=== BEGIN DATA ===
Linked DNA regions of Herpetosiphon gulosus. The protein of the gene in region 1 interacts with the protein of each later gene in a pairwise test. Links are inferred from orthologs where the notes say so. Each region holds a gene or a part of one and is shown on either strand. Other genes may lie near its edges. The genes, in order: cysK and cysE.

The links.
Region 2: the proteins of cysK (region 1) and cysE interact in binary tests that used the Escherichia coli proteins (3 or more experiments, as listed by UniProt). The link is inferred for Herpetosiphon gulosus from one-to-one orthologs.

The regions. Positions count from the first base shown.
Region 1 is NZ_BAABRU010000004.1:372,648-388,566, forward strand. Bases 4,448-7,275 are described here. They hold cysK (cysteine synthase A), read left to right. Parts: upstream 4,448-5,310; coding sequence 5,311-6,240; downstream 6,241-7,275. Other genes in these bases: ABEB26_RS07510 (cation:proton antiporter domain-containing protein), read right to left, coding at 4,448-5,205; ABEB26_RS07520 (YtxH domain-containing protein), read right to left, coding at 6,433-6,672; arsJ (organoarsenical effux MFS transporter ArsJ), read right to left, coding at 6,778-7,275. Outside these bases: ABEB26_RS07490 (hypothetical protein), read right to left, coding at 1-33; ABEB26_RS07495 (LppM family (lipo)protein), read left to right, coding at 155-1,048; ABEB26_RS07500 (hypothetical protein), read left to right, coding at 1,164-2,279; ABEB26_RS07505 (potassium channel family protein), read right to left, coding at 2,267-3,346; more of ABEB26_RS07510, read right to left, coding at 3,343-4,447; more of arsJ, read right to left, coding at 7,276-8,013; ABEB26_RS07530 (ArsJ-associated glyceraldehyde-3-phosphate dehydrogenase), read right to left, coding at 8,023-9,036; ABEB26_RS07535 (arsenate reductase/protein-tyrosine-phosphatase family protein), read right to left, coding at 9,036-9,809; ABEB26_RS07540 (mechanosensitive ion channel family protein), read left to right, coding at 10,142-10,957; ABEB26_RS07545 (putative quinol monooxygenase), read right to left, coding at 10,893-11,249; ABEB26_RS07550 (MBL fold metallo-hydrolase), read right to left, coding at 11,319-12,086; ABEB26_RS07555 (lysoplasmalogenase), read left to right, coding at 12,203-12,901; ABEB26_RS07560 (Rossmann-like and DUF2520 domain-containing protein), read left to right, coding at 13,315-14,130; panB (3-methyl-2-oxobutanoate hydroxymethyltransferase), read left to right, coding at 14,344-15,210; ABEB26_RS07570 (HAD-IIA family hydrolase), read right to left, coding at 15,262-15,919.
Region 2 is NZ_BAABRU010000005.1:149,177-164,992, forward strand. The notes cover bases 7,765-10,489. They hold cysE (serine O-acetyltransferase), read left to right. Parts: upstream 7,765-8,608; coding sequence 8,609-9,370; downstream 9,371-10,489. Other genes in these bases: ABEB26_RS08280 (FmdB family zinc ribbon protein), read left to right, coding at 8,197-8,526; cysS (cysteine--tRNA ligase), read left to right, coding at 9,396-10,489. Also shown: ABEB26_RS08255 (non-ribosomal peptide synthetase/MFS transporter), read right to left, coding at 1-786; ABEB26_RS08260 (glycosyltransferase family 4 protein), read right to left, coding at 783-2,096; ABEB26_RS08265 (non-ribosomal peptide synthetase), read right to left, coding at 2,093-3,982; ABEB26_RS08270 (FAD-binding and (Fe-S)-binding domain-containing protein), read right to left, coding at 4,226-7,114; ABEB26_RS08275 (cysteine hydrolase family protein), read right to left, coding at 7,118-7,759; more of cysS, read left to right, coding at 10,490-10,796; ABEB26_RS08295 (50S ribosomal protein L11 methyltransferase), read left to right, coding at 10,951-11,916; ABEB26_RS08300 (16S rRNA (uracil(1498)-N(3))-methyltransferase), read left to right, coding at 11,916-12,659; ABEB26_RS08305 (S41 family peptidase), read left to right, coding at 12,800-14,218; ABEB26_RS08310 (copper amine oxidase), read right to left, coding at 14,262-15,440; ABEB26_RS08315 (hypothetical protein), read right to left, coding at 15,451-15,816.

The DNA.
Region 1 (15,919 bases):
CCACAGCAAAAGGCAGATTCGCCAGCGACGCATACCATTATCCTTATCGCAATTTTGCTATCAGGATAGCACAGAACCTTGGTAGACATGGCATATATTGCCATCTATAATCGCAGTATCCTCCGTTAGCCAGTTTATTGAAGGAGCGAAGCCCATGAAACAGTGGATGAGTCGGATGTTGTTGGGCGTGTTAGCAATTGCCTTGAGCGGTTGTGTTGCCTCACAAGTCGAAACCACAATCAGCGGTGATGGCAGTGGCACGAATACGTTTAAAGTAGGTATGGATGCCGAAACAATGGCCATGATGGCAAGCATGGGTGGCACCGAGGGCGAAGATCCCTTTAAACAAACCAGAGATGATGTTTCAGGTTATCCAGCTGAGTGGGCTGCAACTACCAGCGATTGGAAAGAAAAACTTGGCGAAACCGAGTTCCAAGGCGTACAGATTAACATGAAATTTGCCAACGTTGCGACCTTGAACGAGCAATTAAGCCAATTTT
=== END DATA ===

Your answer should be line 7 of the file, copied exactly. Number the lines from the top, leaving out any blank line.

The DNA.